The zoom in from outer space - out! Makes me think of the old DIsney animal movies or something- it's been overdone to death. It might work OK if there was some specifc focus and something going on when you came to earth that sort of justified the trip.

To net it out - I think you did a nice job technically but there isn't any inherent direction - you have to decide if you just want to put together a nice piece of background or whether you want to hold someone's interest with a beginning a middle and an end.

Give it a shot!!!
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Old August 7th, 2010, 08:01 AM   #5
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Ok, great, totally fair to be patience and ask for specifics... Being new here I am not familiar the protocols, this is very different from the photography boards I visit daily.

Direction and purpose, this is missing and this I think is what I am missing from my transition from photography to video. When I shoot a photo, I always have a purpose in mind, but that purpose can be simply "a pretty flower". Photography, in my opinion, seems to stand on it's own for interpretation - kind of what it is for. Shoot a photo, print the photo, and let people discuss and come up with their own story. Video, on the other hand seems to be quite the opposite, videos should be more direct in the story telling and should adhere to a story line with a more traditional plot, theme, and direction - which my video does not do, it failed at telling the story.

I think this is why when I got home with the footage from this project that I was so over overwhelmed with what to do, I had no clear (or murky) direction for these clips or the final video, and it shows.

Yes, this footage was shot while on vacation but at it's current state there is actually little to do with my vacation in it. I need to change the title as it doesn't apply anymore.

So where does that leave me and the clip this morning? Well the rambling above might be a good indicator that I am still not sure?

The intent of the project what to go out and shoot, then later take what I shot and make something out of it that I could learn from. I battled a lot of problems while I was there, heat, panning, weather, water glare, and high noon sun - and I learned a lot and even over came most. When I got home I battled, importing, tagging & cataloging, sorting and storing. Then when it come time to make "something" well, things shut down in my brain for a couple weeks...

Where I think I am at today; Harmel's wants to run it on their site - they like it and think it will be great for potential vacationers to watch. I also want something that I can post on my site that shows some of the work that I can do. I am not looking to get into the video business just yet, but I do get asked a ton when I am on photo shoots if I can shoot video as well. It is something that I need to embrace and adopt to my core photography business!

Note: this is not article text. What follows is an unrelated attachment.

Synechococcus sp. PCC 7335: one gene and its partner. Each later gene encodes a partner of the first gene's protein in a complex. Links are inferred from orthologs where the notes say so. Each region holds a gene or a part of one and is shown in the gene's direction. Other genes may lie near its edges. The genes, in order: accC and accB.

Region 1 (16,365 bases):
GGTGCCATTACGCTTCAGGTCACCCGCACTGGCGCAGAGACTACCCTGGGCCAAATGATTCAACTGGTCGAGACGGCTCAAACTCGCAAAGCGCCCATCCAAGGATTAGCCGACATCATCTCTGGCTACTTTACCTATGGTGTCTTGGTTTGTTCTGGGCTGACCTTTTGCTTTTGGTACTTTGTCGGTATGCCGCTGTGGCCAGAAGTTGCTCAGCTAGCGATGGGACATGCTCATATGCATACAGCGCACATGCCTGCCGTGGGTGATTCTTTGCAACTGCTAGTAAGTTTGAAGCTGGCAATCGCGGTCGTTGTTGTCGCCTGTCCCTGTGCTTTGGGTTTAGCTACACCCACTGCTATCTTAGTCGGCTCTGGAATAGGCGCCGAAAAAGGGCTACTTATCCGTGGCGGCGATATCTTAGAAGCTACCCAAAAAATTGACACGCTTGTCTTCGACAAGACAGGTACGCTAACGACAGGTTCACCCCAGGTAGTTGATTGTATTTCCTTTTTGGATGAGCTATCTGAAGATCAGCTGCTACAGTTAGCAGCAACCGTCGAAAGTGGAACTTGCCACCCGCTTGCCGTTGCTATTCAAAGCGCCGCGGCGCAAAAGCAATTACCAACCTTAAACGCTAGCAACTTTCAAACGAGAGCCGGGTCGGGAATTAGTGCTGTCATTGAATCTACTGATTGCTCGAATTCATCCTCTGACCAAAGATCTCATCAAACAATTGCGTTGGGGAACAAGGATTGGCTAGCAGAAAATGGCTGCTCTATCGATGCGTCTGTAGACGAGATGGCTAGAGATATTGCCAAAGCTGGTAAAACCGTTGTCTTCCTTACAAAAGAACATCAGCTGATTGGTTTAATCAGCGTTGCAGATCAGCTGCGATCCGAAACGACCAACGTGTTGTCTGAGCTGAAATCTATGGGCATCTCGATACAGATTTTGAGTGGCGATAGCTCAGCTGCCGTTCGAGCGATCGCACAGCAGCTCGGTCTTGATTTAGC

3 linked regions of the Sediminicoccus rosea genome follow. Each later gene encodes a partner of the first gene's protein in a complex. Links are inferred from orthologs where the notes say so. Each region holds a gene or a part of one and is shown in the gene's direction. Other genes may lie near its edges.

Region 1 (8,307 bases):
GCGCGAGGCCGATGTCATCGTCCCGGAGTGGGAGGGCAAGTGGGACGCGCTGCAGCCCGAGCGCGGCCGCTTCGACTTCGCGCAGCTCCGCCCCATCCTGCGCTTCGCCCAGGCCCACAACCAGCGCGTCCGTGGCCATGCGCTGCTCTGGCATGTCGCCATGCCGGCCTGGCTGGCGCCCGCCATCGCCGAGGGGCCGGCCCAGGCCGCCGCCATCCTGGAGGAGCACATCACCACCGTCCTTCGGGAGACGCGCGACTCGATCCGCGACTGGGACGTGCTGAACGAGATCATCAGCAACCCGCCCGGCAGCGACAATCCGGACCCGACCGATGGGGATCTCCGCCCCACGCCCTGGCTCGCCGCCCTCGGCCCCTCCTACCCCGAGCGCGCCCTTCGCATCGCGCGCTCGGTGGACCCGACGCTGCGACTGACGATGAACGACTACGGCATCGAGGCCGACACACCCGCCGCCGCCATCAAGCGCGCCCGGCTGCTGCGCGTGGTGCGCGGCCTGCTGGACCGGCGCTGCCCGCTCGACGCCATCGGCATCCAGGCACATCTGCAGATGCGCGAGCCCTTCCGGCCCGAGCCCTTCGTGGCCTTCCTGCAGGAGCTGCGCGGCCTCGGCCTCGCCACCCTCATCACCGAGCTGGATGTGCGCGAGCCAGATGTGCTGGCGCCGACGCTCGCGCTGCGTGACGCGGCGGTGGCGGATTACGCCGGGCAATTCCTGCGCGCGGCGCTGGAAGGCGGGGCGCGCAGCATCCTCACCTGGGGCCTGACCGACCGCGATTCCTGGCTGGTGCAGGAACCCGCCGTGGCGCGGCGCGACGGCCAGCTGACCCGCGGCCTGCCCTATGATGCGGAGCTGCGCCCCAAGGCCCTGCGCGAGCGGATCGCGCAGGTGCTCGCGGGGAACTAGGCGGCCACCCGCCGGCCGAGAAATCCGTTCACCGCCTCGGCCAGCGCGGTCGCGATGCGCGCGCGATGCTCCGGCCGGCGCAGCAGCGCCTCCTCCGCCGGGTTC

Chris Sgaraglino
The Outdoor Life Blog | Widow Creek Photography
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Old August 7th, 2010, 09:26 PM   #6
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For your own good, I am going to shred this video. Above all else, you need to edit and in future videos cut off the finger you use to zoom before you go out again. Maybe that is too severe. Glue a thumb tack to the zoom controls so you will use it sparingly. The only clips where the zoom was acceptable were the shots that had a moving subject that had to be kept in the shot and the climber where the reveal couldn't be done with a cut to the wider shot. The river rafter shots with zoom didn't look like zoom so it was appropriate. The horses leaving the corral was okay for a moment to track them.

Cut out the first 45 seconds. Nothing happens until 45 seconds into the video. Start with an interesting shot of the location. Choose one or two stream shots to set things up then cut to the fish. I would go straight into the next shots being those of people fishing in the area. Don't cut on a zoom. You cut from one deer shot to the next while the first shot was jerking and zooming. The next deer shot should be cut before the camera jerks and the deer poops.

If I were you , I would go back and cut at least half of the video out. Cut out the zooms and redundant shots. Only show a setup and result in the action shots. Show people casting their lines then cut to them netting a fish. Avoid all the jump cuts in the middle that don't advance the action. Tell more of a story of the place and what people and animals do there. You have many good shots as your photography is good, but even the good ones linger too long. If you want to convey the peacefulness of the place, do it at the end to leave the audience calm but put something interesting at the beginning to get their attention.